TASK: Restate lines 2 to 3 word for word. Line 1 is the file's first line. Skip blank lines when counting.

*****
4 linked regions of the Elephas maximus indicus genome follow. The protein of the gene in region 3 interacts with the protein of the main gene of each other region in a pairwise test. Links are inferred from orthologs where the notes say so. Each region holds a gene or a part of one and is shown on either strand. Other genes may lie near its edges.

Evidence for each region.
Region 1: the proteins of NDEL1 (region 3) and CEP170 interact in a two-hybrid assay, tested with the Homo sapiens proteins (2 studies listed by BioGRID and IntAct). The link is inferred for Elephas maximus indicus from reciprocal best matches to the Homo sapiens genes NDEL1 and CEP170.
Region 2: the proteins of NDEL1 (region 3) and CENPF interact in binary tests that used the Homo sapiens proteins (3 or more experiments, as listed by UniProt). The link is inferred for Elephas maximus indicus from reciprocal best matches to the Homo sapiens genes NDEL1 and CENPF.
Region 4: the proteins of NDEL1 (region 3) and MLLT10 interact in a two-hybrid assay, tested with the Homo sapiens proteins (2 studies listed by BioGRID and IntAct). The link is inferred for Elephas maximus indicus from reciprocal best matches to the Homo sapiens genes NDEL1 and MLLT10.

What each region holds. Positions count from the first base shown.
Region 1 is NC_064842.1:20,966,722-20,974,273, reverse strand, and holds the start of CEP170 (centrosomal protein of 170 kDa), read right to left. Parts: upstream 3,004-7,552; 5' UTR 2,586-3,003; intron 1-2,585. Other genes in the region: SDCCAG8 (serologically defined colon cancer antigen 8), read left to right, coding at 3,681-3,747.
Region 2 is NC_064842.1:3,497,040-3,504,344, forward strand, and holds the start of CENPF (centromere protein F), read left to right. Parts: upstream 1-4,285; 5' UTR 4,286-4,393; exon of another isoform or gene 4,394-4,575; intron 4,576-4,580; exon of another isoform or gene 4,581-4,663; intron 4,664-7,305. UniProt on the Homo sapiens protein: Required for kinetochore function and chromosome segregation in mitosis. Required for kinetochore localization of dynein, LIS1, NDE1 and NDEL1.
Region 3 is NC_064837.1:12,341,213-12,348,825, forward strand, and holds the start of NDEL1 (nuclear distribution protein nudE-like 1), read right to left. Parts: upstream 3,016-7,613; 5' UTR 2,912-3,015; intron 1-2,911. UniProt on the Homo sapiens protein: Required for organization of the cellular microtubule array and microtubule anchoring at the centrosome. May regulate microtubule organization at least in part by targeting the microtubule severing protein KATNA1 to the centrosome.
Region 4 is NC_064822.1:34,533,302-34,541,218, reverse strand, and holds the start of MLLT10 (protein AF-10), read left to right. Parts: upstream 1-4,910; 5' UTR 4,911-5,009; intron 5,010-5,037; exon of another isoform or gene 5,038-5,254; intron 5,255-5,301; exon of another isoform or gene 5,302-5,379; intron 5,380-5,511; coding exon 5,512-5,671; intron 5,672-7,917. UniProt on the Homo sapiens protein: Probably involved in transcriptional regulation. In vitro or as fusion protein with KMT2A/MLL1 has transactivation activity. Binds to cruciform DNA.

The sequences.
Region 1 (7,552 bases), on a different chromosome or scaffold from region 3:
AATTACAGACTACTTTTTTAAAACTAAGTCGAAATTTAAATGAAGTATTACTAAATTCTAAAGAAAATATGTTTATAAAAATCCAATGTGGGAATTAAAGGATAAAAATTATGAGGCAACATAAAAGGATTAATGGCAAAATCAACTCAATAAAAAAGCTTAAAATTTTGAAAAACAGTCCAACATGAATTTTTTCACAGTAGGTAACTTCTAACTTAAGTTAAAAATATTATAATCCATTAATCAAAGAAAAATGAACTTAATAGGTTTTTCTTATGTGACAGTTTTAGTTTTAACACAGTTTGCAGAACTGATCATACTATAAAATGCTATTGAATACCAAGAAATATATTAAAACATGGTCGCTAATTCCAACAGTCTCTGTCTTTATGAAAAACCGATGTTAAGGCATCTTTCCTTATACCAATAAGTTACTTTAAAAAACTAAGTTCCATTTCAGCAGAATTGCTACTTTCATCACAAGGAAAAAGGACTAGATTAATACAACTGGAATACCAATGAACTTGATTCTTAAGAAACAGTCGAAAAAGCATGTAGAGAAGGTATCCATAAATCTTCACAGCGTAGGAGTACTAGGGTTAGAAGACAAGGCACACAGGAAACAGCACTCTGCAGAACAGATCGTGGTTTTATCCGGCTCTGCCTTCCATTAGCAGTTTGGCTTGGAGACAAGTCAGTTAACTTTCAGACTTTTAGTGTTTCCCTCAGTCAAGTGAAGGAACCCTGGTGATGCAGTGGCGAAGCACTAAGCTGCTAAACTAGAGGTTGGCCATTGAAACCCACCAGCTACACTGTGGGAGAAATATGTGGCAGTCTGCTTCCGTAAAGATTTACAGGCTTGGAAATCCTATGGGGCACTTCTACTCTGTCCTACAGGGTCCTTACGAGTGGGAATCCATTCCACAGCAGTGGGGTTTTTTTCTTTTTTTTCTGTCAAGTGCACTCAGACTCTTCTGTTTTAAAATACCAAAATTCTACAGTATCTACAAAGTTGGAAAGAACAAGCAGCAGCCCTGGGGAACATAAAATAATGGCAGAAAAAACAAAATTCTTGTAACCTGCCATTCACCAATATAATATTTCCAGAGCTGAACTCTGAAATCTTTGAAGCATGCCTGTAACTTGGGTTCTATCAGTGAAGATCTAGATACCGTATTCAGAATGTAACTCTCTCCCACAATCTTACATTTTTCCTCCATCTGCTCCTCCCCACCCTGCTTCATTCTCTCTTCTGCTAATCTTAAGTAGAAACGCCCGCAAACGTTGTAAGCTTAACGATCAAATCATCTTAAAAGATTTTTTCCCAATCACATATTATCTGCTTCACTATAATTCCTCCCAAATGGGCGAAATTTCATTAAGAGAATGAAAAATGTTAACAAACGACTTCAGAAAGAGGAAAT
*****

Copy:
Evidence for each region.
Region 1: the proteins of NDEL1 (region 3) and CEP170 interact in a two-hybrid assay, tested with the Homo sapiens proteins (2 studies listed by BioGRID and IntAct). The link is inferred for Elephas maximus indicus from reciprocal best matches to the Homo sapiens genes NDEL1 and CEP170.